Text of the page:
Some of the things I like:

I am really impressed with the shutter reaction speed, although I can only compare that to the Canon G2. Given that, they don't compare. The G2 takes almost a second to react. The 5700 seems instantaneous, although I've read it's about 1/10 of a second. Needless to say, it wasn't hard to impress me here.

I've only had the camera for two weeks and I'm still getting used to the User Settings. As someone mentioned, there's a learning curve. But I think that after I get accustomed to it, I'll really benefit from the customizability.

I also bought the telephoto and wide angle lens. They are great additions - especially the wide-angle.

The noise produced by long shutter speeds is much more acceptable than my G2. I've played a little with the Noise Reduction feature but I didn't notice much of a difference.

All that said, my biggest gripe is the manual focus. It would be nice to see a firmware upgrade that can enhance the feature somehow. To be fair, I've only had the camera for two weeks and I've been playing with digital photograpy for less than a year. I may find a way to master it - who knows.

Good luck on your purchase!
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Old Mar 20, 2003, 11:29 AM   #6
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SysUs:
I also agree with the battery issue that I didn't comment on. I use a Lithium Ion battery pack that I bought from thomas distributing, http://www.nimhbattery.com/maha-powerbank-li.htm The cost was $58.95. With this unit attached along with a fully charged Nikon battery, it is supposed to last 3-5 hours of continued use. I haven't tryed using it all day though. To attach filters you have to use an adapter from a third party source. Here is their website. http://members.rogers.com/nextphoto/order5700.htm I believe I am using the 52mm adapter for $25.00. You can only use them for attaching filters and not for accessory lenses. I have a UV filter on my camera. Hope this helps.

Glenn
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Old Mar 21, 2003, 12:47 AM   #7
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Glenn -

Thanks for the tips on the battery pack and lens adapters. Very useful! I think I like the idea of the 72 mm adapter more because it attaches to the threads of the UR-E8 and not the "lens cap holding groove".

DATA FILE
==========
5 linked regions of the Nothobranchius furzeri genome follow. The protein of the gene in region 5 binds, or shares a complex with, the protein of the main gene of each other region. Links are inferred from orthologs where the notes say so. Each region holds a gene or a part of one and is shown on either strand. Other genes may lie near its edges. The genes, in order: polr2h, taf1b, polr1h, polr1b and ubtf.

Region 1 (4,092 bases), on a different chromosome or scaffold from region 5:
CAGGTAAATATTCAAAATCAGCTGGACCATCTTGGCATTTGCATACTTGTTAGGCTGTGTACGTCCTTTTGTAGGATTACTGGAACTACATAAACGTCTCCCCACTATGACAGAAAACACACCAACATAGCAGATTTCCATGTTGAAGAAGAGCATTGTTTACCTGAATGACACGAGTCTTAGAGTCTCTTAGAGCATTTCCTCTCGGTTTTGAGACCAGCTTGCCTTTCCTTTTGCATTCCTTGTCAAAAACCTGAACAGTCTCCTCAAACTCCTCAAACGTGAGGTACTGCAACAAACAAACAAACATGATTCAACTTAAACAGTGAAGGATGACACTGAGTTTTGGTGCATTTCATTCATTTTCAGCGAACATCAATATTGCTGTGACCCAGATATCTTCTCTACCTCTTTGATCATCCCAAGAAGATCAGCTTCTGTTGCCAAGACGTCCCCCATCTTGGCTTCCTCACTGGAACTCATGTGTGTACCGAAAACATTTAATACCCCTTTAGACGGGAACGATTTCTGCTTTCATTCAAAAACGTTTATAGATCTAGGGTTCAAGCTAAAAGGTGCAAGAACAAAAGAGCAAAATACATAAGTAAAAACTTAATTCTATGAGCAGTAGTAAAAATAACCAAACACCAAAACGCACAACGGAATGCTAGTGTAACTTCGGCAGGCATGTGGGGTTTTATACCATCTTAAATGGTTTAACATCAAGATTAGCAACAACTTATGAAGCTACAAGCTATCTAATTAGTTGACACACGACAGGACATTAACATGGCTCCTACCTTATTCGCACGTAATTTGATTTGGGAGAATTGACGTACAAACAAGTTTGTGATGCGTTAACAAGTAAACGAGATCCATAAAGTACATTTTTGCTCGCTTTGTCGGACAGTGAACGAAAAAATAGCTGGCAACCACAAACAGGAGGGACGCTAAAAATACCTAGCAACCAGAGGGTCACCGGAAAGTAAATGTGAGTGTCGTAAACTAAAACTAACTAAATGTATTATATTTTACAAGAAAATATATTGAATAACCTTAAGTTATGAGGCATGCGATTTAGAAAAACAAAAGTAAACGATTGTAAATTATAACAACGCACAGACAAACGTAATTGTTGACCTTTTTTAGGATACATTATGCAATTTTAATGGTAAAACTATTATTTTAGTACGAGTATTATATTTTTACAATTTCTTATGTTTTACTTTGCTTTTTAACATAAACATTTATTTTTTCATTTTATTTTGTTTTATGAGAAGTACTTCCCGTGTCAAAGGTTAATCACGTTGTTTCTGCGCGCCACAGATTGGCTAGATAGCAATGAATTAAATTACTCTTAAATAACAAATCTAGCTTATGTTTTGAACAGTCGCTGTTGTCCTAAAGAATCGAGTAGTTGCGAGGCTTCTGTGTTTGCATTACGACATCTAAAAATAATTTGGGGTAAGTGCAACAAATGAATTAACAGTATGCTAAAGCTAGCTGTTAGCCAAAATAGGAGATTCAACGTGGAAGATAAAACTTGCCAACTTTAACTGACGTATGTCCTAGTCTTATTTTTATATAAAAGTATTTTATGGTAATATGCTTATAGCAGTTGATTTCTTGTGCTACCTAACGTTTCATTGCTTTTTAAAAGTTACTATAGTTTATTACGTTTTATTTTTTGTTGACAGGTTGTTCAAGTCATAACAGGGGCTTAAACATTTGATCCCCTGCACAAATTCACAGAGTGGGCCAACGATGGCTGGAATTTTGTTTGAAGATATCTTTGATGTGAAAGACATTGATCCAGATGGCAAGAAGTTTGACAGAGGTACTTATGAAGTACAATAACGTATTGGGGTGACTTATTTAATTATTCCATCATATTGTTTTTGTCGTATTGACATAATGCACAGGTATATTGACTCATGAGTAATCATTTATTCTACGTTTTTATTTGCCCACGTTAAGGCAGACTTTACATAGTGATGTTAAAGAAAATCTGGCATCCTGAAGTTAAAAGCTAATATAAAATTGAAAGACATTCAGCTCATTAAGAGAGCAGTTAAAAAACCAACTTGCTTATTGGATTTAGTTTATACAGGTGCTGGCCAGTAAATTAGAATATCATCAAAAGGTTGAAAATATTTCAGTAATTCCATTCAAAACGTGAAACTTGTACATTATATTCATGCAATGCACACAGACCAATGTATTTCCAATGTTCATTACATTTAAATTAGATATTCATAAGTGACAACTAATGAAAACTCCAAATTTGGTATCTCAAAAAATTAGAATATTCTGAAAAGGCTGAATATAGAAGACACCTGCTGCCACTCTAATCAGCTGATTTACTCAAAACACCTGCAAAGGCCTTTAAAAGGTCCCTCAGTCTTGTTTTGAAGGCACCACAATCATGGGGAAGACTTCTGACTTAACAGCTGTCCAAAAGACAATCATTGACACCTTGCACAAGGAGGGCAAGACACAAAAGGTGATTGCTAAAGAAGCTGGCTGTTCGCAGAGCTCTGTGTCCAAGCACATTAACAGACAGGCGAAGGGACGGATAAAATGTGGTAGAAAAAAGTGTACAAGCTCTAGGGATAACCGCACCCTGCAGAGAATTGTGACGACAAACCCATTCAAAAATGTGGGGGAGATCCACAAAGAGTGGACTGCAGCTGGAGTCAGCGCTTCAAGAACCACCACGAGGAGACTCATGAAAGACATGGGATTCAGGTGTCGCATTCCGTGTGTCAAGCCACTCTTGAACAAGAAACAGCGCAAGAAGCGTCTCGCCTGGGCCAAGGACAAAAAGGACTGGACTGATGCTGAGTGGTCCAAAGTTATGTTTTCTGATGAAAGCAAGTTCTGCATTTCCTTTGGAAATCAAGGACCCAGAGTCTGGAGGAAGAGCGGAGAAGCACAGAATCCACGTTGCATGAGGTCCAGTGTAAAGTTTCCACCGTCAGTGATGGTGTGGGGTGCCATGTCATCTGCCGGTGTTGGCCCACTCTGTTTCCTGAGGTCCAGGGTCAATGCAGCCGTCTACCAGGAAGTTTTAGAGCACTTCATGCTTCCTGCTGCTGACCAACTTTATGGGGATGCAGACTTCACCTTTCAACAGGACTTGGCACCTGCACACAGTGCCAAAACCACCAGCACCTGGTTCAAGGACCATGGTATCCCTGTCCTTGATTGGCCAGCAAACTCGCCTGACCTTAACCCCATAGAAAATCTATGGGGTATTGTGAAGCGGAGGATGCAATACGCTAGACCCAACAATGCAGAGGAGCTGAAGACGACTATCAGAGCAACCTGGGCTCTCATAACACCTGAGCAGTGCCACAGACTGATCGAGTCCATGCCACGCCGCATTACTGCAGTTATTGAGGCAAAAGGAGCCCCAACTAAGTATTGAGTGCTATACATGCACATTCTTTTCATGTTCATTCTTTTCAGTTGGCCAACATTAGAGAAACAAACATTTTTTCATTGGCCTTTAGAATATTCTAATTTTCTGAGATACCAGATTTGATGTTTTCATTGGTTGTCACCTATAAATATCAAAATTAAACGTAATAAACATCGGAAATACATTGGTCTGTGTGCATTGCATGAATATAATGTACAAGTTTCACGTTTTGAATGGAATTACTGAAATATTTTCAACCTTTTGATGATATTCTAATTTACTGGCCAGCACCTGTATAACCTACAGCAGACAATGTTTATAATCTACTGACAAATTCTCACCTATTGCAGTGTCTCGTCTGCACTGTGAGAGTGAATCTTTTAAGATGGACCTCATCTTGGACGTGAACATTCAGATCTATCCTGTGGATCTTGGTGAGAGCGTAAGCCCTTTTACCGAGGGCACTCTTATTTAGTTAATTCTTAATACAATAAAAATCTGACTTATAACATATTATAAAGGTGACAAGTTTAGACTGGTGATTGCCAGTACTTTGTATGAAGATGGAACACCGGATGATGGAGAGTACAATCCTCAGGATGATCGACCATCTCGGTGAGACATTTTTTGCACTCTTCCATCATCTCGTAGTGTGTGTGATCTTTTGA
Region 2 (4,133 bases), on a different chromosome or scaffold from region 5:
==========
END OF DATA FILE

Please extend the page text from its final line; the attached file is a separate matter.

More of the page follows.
Besides the obvious - the filter will block the internal flash - are there any other disadvantages to choosing a 72 mm filter over a smaller one?

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Old Mar 21, 2003, 11:23 AM   #8
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I just compared shots from the Nikon 5700 at maximum optical zoom (8x or 280mm equiv.) with the Canon G3 at maximum optical zoom (4x or 140mm equiv.). Same settings. I was testing the theory that I could crop the Canon shots to get the same effective zoom as with the higher priced Nikon.

In fact, when I cropped Canon shots to the same size print as the Nikon pics, the Canon shots came out sharper and brighter. I'm assuming this is because of the Canon's 2.0 lens vs. the Nikon's 2.8.

Any thoughts :?:
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Old Mar 21, 2003, 12:05 PM   #9
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What size print? 4x6 :?
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Old Mar 22, 2003, 12:02 AM   #10
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When shooting with any lens at maximum or minimum zoom, some type of degradation or other anomaly may occur. Since the CoolPix has a greater focal range, its images will probably show those anomalies more than lens with smaller focal ranges.

Granted, I'm new to photography and I'm only repeating what I think I've read... This may be the cause of the differences in sharpness between the two cameras.

I've also heard that the quality of Canon lenses are typically above those of the average popular brands.

I hope I'm not misleading here. Just going by what I think I've read in the past. If anyone finds my comments incorrect - please correct them!